• Historically, rising volumes of stock buybacks, dividends and M&A activity have not been overly destructive to corporate fundamentals, as improved economic conditions have led to offsetting improvements in cash flow from higher earnings. However, profit growth is currently decelerating and debt is rising faster than cash flow; meanwhile, shareholder-friendly actions have already begun to negatively impact issuers within the energy, technology, communications and consumer non-cyclical industries. Financials and utilities offer investors a relative safe haven and have outperformed year to date.

High Yield Corporates

  • High yield moved sideways in February as equity market volatility increased on macro concerns. Macro risks like political dysfunction in Italy and the U.S. are by no means unknown to market participants; the extent to which investors worry about them determines the action in high yield spreads
  • As the severity of known macro risks continues to oscillate, credit quality appears to be trending down. However, while the destructive potential of rising leverage and weakening revenues and earnings are a concern, fundamentals remain solid and spreads continue to offer attractive compensation for default risk in the longer term. Record all-in yields and high dollar prices limit upside from current levels, though.


  • Prepay expectations remain elevated, but the supply/demand picture remains favorable for agency RMBS, as the Fed continues to purchase $40 billion per month in addition to $25–35 billion as part of its “Reinvestment of Paydowns” program. Though Bernanke remains dovish, the lingering uncertainty surrounding the Fed’s exit strategy has become the chief risk for agency RMBS and will cause volatility from time to time.
  • While regulatory clarity is still a concern for non-agency RMBS, its outlook continues to benefit from the housing market. CMBS underperformed in February, driven primarily by valuation concerns; going forward, there will be a premium on security selection as losses begin to materialize and valuations disperse. An easing of the new-issue pipeline should help stabilize spreads, and our outlook for CMBS remains positive.

Emerging Markets

  • Hard-currency emerging market sovereigns, particularly higher-yielding names, sold off during February. Rising risk aversion led to U.S. dollar strength and emerging currency weakness, though interest rates remained stable. We expect emerging local markets to outperform external markets in 2013 thanks to more attractive yield opportunities and stronger economic growth.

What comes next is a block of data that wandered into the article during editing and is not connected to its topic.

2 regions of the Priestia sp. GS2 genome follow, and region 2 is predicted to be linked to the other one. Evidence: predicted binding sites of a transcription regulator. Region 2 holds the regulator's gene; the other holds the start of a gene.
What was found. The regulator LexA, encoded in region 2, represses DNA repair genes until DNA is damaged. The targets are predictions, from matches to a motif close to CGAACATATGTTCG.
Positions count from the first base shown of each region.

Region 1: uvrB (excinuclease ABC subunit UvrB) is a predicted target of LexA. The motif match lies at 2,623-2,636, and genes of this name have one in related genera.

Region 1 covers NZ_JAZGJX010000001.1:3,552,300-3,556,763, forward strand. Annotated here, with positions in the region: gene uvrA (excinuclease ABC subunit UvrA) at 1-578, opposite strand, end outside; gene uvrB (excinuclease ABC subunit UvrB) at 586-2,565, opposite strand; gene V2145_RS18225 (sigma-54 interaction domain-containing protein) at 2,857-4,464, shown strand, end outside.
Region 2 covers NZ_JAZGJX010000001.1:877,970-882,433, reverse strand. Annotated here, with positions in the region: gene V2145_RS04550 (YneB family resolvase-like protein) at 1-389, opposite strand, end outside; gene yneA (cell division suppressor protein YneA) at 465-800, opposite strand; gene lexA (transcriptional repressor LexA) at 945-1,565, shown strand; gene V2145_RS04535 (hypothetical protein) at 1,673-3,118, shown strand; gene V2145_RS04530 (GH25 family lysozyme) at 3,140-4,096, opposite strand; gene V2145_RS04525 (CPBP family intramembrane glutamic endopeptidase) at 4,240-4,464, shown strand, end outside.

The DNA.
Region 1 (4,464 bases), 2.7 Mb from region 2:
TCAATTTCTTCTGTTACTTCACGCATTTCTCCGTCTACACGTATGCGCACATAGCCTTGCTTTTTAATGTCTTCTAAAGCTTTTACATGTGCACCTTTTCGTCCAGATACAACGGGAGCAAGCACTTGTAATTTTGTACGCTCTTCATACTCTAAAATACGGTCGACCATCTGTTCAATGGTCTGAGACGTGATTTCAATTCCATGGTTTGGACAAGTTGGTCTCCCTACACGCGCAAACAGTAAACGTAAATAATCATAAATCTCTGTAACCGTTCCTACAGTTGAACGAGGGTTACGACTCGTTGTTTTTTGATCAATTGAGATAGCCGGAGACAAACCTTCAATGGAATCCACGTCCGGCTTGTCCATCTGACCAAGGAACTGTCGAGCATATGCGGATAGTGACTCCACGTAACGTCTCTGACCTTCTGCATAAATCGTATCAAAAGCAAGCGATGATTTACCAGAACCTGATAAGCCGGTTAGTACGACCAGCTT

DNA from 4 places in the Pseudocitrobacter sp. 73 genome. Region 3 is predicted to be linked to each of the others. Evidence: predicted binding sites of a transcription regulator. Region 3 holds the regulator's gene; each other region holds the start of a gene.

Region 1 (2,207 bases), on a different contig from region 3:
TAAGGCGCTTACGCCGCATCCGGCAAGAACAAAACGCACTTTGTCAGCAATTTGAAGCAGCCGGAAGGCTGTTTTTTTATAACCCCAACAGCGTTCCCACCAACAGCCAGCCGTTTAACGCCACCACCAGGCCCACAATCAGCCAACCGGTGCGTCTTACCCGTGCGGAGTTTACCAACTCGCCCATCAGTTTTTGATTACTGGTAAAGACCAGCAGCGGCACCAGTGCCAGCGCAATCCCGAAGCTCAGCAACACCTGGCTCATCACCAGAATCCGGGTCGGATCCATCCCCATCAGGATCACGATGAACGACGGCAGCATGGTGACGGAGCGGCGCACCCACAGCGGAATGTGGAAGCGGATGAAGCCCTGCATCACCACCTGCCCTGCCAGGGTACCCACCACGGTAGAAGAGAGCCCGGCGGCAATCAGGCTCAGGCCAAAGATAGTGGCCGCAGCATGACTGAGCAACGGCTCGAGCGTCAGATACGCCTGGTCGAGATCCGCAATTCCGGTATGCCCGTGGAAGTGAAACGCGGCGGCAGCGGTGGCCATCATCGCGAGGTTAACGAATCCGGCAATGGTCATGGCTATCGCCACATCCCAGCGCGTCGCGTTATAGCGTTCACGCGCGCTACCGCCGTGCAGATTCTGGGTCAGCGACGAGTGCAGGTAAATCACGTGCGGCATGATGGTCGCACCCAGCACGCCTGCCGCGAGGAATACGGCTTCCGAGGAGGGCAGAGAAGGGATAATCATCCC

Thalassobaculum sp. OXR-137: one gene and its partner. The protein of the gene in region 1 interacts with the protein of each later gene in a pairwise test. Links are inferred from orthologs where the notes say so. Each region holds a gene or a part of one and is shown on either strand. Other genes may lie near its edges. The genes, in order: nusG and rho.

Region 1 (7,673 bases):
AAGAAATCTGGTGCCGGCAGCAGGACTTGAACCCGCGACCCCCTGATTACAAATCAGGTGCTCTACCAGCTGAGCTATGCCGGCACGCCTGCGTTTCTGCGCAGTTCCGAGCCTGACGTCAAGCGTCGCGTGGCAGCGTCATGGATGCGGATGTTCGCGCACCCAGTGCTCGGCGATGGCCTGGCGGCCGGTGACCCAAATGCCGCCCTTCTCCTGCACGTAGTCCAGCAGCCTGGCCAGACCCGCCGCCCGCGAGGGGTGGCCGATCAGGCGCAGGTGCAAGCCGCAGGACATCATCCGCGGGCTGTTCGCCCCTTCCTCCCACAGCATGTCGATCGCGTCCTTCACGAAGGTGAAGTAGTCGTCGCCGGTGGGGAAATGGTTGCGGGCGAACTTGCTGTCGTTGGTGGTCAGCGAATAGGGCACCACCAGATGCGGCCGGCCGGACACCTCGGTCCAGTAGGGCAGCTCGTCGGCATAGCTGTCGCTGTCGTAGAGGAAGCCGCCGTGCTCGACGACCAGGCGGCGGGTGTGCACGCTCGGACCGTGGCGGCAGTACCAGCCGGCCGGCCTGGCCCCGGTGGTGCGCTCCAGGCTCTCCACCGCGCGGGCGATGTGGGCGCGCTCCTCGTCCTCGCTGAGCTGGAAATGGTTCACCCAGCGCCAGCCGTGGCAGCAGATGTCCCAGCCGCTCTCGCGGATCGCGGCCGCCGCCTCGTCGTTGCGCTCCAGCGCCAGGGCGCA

• We remain cautiously optimistic on emerging corporate debt despite challenging valuations. Emerging high yield corporates have performed well this year, and new-issue supply has begun to stabilize after reaching a record high in January. Fundamentals are deteriorating in the face of slowing global growth, however, as cash balances are expected to decline and leverage is steadily increasing.

ING U.S. Investment Management’s fixed income strategies cover a broad range of maturities, sectors and instruments, giving investors wide latitude to create a new portfolio structure or complement an existing one. We offer investment strategies across the yield curve and credit spectrum, as well as in specialized disciplines that focus on individual market sectors. We build portfolios one bond at a time, with a critical review of each security by experienced fixed income managers. As of December 31, 2012, ING U.S. Investment Management managed $127 billion in fixed income strategies in the United States.

This commentary has been prepared by ING U.S. Investment Management for informational purposes. Nothing contained herein should be construed as (i) an offer to sell or solicitation of an offer to buy any security or (ii) a recommendation as to the advisability of investing in, purchasing or selling any security. Any opinions expressed herein reflect our judgment and are subject to change. Certain of the statements contained herein are statements of future expectations and other forward-looking statements that are based on management’s current views and assumptions and involve known and unknown risks and uncertainties that could cause actual results, performance or events to differ materially from those expressed or implied in such statements. Actual results, performance or events may differ materially from those in such statements due to, without limitation, (1) general economic conditions, (2) performance of financial markets, (3) interest rate levels, (4) increasing levels of loan defaults, (5) changes in laws and regulations and (6) changes in the policies of governments and/or regulatory authorities.

Past performance is no guarantee of future results.